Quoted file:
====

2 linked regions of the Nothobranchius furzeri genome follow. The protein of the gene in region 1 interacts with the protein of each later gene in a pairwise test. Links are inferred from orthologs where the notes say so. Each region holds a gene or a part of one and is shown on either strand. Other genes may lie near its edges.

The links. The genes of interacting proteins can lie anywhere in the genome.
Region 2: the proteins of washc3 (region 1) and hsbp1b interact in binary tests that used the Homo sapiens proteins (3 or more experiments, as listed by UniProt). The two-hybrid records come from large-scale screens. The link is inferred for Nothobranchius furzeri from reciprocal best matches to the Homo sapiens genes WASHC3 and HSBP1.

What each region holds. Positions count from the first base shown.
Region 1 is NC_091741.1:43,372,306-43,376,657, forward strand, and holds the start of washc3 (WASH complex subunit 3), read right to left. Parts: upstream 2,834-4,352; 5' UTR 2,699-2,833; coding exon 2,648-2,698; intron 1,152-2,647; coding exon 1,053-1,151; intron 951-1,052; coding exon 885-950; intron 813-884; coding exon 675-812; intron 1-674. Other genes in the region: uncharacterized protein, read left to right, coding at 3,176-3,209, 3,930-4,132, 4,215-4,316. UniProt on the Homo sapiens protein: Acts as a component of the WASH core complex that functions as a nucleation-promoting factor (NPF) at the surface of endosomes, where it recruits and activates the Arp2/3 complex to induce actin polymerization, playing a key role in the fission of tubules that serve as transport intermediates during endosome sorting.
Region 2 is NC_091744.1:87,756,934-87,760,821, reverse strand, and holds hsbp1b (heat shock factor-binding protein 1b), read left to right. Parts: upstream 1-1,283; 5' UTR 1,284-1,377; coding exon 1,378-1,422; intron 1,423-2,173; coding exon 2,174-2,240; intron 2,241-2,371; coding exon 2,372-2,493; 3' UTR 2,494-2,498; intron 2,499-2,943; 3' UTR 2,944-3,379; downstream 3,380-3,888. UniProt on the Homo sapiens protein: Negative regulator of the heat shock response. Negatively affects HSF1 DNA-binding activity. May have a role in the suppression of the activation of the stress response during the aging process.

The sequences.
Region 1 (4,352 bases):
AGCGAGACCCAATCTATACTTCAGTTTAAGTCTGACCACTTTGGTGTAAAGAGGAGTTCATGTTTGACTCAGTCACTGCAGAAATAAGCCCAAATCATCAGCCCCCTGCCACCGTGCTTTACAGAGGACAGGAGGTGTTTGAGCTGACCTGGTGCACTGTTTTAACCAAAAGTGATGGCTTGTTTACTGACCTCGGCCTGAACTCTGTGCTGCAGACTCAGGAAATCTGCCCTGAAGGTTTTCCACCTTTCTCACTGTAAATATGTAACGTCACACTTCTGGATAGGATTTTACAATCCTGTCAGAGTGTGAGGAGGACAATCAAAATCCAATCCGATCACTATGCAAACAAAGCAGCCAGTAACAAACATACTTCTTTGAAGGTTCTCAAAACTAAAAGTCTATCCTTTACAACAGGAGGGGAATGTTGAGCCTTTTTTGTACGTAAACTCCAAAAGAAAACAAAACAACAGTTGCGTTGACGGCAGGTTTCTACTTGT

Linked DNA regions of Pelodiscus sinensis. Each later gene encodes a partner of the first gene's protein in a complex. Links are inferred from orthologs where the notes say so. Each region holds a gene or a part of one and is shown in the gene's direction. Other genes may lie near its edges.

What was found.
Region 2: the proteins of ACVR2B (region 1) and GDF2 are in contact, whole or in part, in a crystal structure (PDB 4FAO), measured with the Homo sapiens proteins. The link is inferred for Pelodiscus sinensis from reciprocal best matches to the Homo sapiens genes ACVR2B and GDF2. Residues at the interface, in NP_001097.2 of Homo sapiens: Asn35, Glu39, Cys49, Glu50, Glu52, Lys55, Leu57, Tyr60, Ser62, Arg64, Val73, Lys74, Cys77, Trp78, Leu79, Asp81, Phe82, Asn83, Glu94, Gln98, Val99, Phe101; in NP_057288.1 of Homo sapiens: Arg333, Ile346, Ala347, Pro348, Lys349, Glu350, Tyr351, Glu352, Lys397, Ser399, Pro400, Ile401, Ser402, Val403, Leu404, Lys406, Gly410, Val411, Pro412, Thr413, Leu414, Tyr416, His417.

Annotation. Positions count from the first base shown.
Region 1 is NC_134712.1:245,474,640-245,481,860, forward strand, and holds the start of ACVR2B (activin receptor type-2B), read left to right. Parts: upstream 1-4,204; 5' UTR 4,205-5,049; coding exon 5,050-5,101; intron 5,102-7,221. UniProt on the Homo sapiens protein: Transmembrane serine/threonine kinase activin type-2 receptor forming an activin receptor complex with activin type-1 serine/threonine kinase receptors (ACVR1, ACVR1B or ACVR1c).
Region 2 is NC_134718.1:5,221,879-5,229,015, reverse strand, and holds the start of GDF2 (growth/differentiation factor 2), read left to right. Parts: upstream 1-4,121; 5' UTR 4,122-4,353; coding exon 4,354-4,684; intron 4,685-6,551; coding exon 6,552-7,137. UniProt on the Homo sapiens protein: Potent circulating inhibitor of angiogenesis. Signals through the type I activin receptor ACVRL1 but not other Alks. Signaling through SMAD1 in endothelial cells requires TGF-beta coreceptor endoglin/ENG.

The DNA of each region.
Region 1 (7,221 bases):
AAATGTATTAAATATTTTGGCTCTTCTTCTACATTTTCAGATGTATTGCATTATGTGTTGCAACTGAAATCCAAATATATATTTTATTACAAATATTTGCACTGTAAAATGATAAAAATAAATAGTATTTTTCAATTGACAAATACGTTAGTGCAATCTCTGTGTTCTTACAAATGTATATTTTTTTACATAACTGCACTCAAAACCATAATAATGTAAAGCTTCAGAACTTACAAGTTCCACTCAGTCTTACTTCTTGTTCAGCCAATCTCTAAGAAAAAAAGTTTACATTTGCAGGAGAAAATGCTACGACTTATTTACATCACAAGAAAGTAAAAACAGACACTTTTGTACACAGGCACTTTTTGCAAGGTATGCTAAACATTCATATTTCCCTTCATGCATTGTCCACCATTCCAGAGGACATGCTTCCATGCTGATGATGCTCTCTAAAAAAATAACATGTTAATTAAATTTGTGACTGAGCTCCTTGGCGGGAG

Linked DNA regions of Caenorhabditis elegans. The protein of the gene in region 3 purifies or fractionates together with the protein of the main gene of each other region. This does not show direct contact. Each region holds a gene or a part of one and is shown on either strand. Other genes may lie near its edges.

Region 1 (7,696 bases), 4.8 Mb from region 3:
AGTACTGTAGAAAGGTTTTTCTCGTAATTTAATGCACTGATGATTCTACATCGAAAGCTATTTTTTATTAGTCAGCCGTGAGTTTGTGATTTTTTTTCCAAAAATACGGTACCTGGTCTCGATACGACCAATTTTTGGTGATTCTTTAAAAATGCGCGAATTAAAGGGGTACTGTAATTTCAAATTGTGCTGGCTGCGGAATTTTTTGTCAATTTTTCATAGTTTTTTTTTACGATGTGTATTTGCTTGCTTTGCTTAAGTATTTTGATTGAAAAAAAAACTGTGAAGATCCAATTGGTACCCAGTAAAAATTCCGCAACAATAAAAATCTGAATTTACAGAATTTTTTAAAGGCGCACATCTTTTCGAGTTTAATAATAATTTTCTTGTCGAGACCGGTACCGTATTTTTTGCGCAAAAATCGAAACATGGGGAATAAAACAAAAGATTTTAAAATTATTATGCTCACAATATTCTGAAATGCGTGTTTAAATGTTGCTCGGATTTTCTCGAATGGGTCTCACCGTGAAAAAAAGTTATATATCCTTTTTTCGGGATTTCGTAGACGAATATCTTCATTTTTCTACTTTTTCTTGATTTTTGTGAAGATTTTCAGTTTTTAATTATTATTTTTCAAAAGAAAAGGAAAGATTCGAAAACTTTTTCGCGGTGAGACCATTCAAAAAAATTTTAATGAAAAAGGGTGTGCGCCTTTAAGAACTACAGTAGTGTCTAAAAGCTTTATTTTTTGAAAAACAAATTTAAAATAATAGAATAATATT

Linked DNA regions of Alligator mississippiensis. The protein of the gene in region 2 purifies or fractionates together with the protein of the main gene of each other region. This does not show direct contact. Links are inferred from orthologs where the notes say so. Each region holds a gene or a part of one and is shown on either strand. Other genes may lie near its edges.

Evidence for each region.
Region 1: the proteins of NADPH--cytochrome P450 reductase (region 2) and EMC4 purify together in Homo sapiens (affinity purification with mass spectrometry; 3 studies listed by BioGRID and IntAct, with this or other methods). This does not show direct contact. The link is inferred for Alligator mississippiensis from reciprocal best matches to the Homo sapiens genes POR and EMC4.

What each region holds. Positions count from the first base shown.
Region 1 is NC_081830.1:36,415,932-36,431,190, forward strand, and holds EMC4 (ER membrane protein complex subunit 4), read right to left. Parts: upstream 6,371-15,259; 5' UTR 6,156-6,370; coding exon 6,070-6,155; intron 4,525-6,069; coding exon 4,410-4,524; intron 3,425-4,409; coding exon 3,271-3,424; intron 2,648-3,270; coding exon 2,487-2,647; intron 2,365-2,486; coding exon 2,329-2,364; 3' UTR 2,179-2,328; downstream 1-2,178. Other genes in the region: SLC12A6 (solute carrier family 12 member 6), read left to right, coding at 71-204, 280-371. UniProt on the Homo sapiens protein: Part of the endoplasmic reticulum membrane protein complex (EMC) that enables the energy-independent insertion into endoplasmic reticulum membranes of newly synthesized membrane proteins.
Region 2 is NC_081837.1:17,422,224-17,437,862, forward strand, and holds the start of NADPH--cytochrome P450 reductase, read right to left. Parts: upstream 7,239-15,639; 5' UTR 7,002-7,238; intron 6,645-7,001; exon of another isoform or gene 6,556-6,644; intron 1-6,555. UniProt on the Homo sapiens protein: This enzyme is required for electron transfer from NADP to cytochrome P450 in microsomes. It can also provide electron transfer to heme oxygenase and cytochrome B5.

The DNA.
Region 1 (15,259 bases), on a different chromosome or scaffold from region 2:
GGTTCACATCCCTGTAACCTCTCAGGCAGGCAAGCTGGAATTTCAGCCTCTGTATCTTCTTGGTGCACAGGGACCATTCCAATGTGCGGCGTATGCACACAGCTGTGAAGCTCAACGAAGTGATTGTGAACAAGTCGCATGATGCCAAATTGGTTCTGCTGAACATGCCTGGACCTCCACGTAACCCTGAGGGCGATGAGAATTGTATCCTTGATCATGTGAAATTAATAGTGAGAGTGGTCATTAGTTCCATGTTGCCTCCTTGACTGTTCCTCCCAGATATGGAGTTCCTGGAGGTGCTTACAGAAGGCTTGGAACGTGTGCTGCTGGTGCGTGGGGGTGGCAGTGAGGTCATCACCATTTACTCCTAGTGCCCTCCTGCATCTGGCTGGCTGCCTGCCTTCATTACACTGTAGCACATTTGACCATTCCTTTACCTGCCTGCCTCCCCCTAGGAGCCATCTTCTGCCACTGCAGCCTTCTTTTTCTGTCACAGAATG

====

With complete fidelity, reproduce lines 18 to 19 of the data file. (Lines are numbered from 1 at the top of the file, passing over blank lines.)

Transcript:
AAATGTATTAAATATTTTGGCTCTTCTTCTACATTTTCAGATGTATTGCATTATGTGTTGCAACTGAAATCCAAATATATATTTTATTACAAATATTTGCACTGTAAAATGATAAAAATAAATAGTATTTTTCAATTGACAAATACGTTAGTGCAATCTCTGTGTTCTTACAAATGTATATTTTTTTACATAACTGCACTCAAAACCATAATAATGTAAAGCTTCAGAACTTACAAGTTCCACTCAGTCTTACTTCTTGTTCAGCCAATCTCTAAGAAAAAAAGTTTACATTTGCAGGAGAAAATGCTACGACTTATTTACATCACAAGAAAGTAAAAACAGACACTTTTGTACACAGGCACTTTTTGCAAGGTATGCTAAACATTCATATTTCCCTTCATGCATTGTCCACCATTCCAGAGGACATGCTTCCATGCTGATGATGCTCTCTAAAAAAATAACATGTTAATTAAATTTGTGACTGAGCTCCTTGGCGGGAG

Linked DNA regions of Caenorhabditis elegans. The protein of the gene in region 3 purifies or fractionates together with the protein of the main gene of each other region. This does not show direct contact. Each region holds a gene or a part of one and is shown on either strand. Other genes may lie near its edges.